Friday, March 22, 2013

MGHfC hosts fifth annual Research Day

OUTSTANDING ABSTRACTS: From left, Palakshappa, Kleinman,
Acharyal and Moschovis

FOR MASSGENERAL HOSPITAL FOR CHILDREN Physician-in-Chief Ronald Kleinman, MD, the highlight of the fifth annual MGHfC Research Day was the thought-provoking conversations he had with pediatric researchers. “It’s really remarkable how integrated our research is within a set of highly diverse themes,” says Kleinman. “That tells me we are really coming together as a research community here and helping each other to grow.”

During the March 20 event in the O’Keeffe Auditorium, members of the MGHfC Research Council selected three outstanding posters from the 38 submitted by pediatric researchers. The lead authors were honored with travel awards to attend national meetings. They are: Mridu Acharyal, PhD, a research fellow in the Program of Developmental Immunology, for “αv Integrins Use Autophagy Machinery to Modulate Specific B Cell Immune Responses”; Peter P. Moschovis, MD, MPH, an MGH Pulmonary and Critical Care Medicine and Pediatric Global Health fellow, for “Household Air Pollution and Risk of Childhood Pneumonia Death in Low and Middle Income Countries”; and Deepak Palakshappa, MD, of Pediatric Medical Services, for “Communication Discrepancies Between Pediatric Residents and Attendings: A Supervision Dilemma for Residency Training.”

“I am grateful to the Research Council for having another fantastic research symposium,” said Palakshappa. “It was a wonderful opportunity to hear about the exciting projects that are talking place at MGHfC, and I am honored that they chose our project as one of the winners for the travel award. Improving resident-faculty communication is a project that I am really excited about, and I was thrilled to hear so many others are as well.”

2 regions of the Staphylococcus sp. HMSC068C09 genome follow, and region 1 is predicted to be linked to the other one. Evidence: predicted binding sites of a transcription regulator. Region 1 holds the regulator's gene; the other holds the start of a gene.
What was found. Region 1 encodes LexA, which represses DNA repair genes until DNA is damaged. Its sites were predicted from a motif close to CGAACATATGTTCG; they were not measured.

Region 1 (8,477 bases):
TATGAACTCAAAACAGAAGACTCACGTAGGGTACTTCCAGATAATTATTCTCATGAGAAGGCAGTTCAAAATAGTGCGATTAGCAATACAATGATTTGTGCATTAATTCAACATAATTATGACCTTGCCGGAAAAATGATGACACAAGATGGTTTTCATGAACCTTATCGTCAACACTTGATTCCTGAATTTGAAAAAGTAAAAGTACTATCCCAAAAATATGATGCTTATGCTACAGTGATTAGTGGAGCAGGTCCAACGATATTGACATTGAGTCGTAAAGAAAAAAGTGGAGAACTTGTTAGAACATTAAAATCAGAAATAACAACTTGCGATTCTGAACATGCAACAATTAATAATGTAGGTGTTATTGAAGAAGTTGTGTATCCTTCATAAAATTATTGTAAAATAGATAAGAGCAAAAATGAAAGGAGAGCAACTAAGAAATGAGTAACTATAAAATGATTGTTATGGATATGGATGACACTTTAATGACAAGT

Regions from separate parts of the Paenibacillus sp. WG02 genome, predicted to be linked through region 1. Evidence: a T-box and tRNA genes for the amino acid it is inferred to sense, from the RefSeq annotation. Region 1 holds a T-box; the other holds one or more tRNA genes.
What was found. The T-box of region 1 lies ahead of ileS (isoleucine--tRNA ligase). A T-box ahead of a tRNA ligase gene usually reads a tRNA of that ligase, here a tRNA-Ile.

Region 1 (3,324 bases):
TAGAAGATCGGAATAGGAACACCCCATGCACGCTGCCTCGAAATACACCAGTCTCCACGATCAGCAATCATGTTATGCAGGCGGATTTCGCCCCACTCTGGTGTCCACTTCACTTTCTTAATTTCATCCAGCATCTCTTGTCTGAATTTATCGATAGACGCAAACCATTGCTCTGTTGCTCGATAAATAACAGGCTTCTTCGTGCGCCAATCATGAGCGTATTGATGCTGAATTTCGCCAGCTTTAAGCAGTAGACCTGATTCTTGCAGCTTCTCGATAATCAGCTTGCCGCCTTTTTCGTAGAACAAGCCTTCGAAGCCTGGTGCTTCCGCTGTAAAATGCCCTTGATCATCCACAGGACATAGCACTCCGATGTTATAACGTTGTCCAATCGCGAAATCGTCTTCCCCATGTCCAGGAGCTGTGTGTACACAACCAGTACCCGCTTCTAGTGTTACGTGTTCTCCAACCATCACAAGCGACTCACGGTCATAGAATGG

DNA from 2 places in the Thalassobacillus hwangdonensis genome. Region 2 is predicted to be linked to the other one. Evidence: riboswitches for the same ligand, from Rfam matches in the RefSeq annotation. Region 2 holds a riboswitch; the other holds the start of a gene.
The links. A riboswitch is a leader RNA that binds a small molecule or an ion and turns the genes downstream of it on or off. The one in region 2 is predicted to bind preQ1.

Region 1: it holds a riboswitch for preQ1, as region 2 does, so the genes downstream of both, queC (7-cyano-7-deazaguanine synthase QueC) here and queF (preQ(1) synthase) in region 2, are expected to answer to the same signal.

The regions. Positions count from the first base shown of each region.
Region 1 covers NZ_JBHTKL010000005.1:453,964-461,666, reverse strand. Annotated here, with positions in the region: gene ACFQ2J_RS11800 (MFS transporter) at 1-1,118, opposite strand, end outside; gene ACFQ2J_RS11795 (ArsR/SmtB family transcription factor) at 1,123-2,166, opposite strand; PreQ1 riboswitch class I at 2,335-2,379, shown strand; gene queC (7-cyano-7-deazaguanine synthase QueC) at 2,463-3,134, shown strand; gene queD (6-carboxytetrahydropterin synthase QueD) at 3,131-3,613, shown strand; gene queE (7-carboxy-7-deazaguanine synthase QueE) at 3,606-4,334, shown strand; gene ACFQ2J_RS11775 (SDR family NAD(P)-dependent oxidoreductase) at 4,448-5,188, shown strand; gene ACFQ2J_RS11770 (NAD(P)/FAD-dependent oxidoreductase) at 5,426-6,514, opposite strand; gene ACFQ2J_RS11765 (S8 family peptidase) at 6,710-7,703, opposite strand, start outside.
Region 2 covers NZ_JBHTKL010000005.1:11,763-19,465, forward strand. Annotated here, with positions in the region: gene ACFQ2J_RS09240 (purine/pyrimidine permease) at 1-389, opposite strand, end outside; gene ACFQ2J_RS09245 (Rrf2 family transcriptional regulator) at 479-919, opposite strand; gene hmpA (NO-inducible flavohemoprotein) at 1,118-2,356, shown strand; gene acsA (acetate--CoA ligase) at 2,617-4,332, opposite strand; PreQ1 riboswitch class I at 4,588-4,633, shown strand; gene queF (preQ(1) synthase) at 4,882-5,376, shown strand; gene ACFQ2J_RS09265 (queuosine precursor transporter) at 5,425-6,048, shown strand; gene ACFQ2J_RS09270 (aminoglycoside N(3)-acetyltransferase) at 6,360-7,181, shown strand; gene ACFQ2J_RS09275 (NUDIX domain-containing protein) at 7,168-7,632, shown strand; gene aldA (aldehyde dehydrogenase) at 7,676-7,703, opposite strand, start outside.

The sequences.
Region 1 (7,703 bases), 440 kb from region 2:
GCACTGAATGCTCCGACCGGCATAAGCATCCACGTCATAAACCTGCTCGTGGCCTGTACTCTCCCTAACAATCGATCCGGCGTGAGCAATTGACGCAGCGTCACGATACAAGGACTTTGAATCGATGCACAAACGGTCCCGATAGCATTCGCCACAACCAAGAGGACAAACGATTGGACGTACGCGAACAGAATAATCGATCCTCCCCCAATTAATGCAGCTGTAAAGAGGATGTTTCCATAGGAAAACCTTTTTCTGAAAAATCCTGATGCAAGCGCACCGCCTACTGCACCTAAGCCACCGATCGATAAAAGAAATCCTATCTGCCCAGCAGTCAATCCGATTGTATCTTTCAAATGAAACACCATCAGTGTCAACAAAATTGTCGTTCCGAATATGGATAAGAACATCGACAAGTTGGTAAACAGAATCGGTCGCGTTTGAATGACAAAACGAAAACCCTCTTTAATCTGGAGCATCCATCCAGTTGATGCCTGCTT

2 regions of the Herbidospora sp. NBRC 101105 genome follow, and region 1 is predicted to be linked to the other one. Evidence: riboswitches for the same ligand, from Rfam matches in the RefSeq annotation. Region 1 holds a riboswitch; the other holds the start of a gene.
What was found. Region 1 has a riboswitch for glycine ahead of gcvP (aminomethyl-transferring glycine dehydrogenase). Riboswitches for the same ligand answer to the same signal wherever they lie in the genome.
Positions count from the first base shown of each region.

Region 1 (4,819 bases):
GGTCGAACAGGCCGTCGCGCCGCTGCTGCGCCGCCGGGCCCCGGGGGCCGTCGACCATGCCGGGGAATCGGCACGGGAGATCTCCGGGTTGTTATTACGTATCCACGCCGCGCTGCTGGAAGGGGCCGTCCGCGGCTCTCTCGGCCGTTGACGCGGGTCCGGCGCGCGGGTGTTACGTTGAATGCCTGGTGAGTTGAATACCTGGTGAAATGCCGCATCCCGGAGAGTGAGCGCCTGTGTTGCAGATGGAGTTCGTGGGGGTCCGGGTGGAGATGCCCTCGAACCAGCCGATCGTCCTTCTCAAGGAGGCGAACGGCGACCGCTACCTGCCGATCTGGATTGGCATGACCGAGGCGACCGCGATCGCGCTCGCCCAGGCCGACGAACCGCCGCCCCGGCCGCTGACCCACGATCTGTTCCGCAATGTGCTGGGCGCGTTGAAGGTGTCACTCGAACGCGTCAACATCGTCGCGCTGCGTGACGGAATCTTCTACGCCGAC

Keynote speaker Stephanie Seminara, MD, FACP, of the MGH Reproductive Endocrine Unit, gave a talk, “Exome Sequencing Solves a 100-Year-Old Mystery,” describing her studies of the genes that modulate the timing of sexual maturation. 

Other speakers included Ryan Carroll, MD, MPH, of the Pediatric Intensive Care Unit, who discussed his work as the principal investigator of a study called “Evaluation of the Efficacy and Safety of Inhaled Nitric Oxide as Adjunctive Treatment for Cerebral Malaria,” which combines critical care with translational research in tropical medicine; Kim Francis, PhD, RN, PHCNS-BC, a neonatal clinical nurse specialist, presented “The Preterm Infant’s Behavioral Pain Response,” outlining ways to assess pain response in extremely premature infants; and Takara Stanley, MD, of the Pediatric Endocrine Unit, whose work on the “Effects of Growth Hormone Augmentation on Visceral Fat and Metabolic Risk in HIV Infection” investigates the abnormal body fat distribution, including visceral fat accumulation and peripheral fat atrophy, seen in patients treated for HIV infection.

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